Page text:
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Letters for the Week of January 16, 2013

Readers sound off on hackers, guns, and 'Zero Dark Thirty'.

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"Cracking Oakland's Code," Feature, 1/2

Hooray for the Hackers

Great article, great mission. It should be amazing watching this develop over the next few years.

Daniel Kronovet, Berkeley


"Why Oakland Needs a Federal Gun Law," Seven Days, 12/26

Oakland Needs a Better Government

Oakland politicians are great at turning tractable goals like reducing local crime into completely intractable ones, like getting Congress to effectively overturn the Second Amendment. Any rational person who feels empathy for victims of violence should be completely appalled by the fact that Jean Quan, Rebecca Kaplan, and Desley Brooks have refused to enact common-sense crime-fighting tools like gang injunctions and youth curfews. These shameless, self-serving politicians are almost as guilty as the murderers themselves

Andrew Hatch, Oakland


"To Be Real," Movie Review, 1/2

A Torturous Review

Your review of Zero Dark Thirty is outrageous. I am shocked to see such an ignorant and nationalistic perspective in my local independent. It belittles those who are concerned that the movie is factually inaccurate regarding information derived from torture and completely misses the point about why accuracy matters so much in this case.

Rather than being a mere technicality about whether or not we torture (and boo-hoo for those who are against it since Kelly Vance believes we need to hurt people in order to live our "American lifestyle"), the concern is that the movie indicates that we obtained critical information from our policy of torture. This is far from the truth, as torture — beyond creating more enemies, being a war crime, and being against what I thought this country stood for — probably does more harm than good in terms of obtaining useful, actionable intelligence, and it did not, in fact, provide the key to finding Bin Laden.

Kelly Vance seems willfully ignorant of that very important point, and brushes off any other concerns about accuracy with the argument that "a movie is not real life." I'm no big fan of John McCain, but given that he personally experienced torture at the hands of the Viet Cong, I'll trust his opinion on the matter over that of the author, who would rather us all "shut up and put some extra butter on the popcorn."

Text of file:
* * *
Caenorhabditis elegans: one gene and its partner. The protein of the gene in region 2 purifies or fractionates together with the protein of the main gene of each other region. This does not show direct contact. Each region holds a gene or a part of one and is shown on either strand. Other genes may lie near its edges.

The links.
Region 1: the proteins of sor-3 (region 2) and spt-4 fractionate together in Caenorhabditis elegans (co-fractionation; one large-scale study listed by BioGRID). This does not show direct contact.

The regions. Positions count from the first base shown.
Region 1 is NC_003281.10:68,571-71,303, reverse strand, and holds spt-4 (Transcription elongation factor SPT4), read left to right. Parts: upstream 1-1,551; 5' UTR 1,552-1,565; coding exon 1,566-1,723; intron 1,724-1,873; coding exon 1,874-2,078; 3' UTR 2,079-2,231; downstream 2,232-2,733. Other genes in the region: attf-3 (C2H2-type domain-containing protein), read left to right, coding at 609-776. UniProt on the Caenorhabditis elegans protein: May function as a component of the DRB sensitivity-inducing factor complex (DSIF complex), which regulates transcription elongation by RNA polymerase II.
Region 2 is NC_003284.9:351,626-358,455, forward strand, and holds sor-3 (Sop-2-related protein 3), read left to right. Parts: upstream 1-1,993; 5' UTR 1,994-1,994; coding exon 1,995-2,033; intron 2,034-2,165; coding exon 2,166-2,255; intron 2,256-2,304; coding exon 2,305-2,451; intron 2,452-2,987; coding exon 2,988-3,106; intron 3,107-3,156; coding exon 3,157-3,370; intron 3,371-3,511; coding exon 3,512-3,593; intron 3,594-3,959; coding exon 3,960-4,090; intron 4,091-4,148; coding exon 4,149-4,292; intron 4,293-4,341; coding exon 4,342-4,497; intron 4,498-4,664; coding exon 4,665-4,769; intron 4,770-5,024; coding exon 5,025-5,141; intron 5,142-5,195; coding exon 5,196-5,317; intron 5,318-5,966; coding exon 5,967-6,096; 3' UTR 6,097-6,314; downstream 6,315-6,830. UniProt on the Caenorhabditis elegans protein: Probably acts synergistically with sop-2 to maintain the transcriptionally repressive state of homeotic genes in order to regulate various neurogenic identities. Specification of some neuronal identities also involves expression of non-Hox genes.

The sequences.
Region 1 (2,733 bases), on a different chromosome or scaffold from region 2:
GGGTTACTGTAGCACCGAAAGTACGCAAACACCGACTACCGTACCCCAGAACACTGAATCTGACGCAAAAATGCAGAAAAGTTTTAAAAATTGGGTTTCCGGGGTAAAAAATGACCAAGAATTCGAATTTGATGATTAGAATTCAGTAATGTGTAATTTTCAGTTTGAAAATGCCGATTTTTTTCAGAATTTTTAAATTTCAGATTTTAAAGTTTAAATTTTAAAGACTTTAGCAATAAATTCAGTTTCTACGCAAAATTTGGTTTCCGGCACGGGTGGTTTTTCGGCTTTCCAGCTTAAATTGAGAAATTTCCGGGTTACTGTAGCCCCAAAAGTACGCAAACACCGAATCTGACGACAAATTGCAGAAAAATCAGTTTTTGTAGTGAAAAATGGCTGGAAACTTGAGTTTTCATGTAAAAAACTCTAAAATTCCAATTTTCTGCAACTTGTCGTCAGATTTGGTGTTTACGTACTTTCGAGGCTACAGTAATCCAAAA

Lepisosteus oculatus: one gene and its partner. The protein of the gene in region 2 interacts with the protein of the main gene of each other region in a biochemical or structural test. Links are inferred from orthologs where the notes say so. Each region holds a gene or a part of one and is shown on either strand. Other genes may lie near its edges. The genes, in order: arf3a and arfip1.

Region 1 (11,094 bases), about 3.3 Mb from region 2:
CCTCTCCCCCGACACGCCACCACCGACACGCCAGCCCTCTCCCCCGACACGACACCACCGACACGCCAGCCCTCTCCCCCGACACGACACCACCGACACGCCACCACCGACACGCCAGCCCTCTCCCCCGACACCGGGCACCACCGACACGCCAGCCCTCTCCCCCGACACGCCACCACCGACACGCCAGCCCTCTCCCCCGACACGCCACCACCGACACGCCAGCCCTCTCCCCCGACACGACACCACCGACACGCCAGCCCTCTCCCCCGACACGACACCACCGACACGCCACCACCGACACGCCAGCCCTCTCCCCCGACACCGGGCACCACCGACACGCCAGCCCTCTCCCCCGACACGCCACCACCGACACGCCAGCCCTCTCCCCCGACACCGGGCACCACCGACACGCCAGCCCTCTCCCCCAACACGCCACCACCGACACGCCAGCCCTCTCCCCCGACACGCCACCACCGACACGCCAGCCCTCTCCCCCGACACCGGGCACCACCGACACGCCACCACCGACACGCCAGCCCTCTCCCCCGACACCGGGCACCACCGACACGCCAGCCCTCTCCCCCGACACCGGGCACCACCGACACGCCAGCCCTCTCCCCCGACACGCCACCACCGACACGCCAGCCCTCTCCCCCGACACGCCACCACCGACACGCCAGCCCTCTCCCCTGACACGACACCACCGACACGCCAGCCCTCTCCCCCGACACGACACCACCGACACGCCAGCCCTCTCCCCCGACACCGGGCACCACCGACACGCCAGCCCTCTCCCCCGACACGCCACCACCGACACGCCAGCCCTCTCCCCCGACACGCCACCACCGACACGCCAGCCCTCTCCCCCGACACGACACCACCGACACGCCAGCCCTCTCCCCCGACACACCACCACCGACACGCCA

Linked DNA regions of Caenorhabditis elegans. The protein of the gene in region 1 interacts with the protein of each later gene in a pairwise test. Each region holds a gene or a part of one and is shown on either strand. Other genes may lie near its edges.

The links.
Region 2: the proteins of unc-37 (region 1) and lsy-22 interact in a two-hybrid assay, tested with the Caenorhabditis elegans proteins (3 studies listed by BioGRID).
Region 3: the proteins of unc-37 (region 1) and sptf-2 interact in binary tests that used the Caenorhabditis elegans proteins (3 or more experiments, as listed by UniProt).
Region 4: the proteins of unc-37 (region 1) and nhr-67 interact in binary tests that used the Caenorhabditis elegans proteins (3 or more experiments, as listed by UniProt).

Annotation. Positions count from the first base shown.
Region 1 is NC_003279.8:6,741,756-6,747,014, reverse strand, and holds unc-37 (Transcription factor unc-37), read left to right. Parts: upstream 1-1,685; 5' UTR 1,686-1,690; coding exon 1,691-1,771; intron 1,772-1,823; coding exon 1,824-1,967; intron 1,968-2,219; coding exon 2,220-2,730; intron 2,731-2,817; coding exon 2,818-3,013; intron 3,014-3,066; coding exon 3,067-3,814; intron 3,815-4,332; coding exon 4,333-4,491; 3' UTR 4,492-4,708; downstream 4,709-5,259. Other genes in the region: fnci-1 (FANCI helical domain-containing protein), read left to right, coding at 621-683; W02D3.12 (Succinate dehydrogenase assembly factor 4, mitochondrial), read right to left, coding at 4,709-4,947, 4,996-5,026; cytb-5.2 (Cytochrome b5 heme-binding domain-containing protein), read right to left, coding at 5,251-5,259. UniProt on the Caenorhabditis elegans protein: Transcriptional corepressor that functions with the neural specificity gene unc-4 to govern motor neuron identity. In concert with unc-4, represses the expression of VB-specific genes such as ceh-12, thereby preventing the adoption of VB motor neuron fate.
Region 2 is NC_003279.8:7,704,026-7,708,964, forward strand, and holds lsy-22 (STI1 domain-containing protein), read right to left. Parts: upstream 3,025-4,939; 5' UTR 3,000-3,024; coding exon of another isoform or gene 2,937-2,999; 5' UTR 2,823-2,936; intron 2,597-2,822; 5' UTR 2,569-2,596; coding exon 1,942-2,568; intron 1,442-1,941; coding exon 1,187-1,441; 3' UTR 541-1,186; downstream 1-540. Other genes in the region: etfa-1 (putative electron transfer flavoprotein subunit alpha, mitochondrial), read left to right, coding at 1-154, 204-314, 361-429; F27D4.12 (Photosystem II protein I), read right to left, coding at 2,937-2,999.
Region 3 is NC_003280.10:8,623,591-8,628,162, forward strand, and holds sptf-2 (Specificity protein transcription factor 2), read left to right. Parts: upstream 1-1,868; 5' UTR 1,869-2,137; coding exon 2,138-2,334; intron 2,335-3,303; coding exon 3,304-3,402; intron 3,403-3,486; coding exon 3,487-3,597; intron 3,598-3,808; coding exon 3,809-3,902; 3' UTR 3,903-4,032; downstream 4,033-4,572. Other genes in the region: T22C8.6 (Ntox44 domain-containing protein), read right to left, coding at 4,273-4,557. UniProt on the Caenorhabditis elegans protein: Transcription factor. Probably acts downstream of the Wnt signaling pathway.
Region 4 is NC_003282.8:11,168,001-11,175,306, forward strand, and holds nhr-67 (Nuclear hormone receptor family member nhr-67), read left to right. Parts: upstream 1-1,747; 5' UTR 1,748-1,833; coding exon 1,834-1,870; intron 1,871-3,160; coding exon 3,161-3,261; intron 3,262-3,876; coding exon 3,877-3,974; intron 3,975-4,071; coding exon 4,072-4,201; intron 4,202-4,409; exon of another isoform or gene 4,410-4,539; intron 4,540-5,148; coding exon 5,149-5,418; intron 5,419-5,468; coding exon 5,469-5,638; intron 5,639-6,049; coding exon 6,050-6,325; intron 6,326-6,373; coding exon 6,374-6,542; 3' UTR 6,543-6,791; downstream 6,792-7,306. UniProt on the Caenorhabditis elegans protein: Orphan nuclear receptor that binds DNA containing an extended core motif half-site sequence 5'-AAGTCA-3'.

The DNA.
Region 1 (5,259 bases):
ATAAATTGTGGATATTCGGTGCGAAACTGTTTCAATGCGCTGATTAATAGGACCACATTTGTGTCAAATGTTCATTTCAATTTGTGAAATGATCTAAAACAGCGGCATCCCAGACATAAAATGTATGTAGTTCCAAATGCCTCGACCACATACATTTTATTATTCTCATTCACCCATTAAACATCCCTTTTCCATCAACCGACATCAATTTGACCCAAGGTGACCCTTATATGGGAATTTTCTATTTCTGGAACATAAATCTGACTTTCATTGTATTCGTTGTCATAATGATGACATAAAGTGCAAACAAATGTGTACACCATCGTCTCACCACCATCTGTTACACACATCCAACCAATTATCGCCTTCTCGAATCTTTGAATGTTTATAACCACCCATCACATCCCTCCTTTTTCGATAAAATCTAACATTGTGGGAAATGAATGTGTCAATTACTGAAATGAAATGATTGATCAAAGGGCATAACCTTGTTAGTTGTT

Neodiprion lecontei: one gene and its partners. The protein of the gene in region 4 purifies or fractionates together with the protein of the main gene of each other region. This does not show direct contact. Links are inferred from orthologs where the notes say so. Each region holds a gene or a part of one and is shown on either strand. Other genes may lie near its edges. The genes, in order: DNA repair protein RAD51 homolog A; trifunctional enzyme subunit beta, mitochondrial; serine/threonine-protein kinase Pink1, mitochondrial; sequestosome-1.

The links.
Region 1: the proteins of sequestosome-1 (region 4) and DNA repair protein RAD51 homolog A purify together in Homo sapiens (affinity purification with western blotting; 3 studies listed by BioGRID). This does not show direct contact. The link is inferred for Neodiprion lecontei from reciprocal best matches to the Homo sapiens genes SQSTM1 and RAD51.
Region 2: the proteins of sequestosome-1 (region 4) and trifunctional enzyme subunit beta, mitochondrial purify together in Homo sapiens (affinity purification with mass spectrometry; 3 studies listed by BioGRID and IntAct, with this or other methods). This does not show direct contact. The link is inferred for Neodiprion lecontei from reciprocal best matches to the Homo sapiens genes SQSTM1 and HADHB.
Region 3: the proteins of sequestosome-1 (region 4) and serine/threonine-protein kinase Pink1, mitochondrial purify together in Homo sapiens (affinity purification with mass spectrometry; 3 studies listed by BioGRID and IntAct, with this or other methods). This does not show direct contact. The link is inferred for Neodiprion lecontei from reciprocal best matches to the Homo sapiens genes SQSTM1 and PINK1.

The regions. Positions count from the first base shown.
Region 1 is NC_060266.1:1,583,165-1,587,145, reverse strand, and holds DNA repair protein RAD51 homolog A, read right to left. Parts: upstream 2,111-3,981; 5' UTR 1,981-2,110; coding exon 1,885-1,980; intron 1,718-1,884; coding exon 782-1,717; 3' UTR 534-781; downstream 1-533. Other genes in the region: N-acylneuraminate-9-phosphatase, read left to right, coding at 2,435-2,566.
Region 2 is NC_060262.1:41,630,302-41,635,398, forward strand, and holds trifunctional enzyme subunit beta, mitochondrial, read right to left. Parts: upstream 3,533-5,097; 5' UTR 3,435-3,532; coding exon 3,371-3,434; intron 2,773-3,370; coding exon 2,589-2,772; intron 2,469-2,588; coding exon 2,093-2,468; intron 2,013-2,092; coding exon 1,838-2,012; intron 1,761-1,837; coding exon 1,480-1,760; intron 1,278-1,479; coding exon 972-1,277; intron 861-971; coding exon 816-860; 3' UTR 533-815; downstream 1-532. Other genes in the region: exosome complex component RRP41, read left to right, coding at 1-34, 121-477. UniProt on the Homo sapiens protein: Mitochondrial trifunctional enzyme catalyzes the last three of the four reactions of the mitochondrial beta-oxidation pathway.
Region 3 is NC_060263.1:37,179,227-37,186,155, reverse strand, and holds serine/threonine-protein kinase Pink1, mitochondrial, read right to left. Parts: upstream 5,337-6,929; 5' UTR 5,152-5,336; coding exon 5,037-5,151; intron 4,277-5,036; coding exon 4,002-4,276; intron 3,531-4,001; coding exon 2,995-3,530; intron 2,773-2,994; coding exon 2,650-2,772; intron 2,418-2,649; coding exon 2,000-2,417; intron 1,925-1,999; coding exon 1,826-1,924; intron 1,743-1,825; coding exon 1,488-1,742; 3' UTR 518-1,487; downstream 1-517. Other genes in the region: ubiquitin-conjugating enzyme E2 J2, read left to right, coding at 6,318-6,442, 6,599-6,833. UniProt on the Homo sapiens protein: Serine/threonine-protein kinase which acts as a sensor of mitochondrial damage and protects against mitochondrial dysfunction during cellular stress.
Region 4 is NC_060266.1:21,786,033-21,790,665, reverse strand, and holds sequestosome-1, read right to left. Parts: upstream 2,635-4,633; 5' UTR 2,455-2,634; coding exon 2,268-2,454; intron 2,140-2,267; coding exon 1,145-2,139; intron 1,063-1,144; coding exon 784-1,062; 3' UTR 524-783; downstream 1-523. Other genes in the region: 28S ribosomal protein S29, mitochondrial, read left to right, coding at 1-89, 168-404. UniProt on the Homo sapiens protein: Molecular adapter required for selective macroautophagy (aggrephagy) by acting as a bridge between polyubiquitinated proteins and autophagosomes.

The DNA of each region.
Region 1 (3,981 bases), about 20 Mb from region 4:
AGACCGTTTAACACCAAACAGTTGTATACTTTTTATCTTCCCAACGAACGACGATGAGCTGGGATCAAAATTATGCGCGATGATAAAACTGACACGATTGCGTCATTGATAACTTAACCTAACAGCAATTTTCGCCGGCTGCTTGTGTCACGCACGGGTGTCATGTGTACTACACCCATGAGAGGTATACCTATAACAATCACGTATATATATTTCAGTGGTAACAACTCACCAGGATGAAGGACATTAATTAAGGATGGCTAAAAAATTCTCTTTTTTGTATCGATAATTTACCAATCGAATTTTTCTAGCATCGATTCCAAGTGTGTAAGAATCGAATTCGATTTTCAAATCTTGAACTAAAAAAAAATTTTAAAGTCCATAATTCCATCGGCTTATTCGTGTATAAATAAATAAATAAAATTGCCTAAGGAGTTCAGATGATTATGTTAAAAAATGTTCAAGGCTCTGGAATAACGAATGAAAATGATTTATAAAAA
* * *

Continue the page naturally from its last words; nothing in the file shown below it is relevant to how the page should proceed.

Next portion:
Eric Waller, Oakland


"The Flipping Frenzy," Year in Review, 12/19

The Flipping Fallacy

When my wife and I were looking to buy our first home, one of the areas we were considering was North Oakland between the highway exit and Alcatraz near Martin Luther King, Jr. Way. The area above MLK was considered the "right side of the tracks" (literally, considering the BART tracks), but we saw a few places there in the $350,000 price range. Then the house-flippers attacked and yupped up the area. The next time we viewed houses in that area, the prices had increased by $100,000. So, the house flippers priced us and most people out of that market.

House-flippers who swarm into an area and increase the price of housing are a lot like the vulture capitalists about whom Greg Palast writes, in that they look for distressed areas, swoop in, and make money, while making it more difficult or impossible for most people to buy a home there. While house-flippers may provide a benefit to people who already own homes by increasing values, the people who really need help — those who do not own homes — are seriously harmed by this behavior. Whether large investors have helped Oakland more than hurt it depends on one's point of view. For those who do not already own a home, increased values and prices cause serious harm. From a progressive point of view, it does not matter that those who already own homes and real estate investors and speculators make money when home values increase. The renters who get displaced by the gentrification caused by house-flipping are another group that gets harmed, and are more in need than those who benefit by this business.

Driving out poorer people and gentrifying an area in no way provides more benefit to Oakland than the harm it causes. This is not only unfair to the people driven out of their homes by landlords wanting a piece of the house-flipping action. Many of those people are the artist/musician/poet/radical types who make Oakland a great place. If the house-flipping continues, these people will be forced out, just like they were in San Francisco. This only provides a benefit to Oakland if you are socially and/or politically conservative. If that's the case, why are you living there in the first place?

Jeff Hoffman, Berkeley

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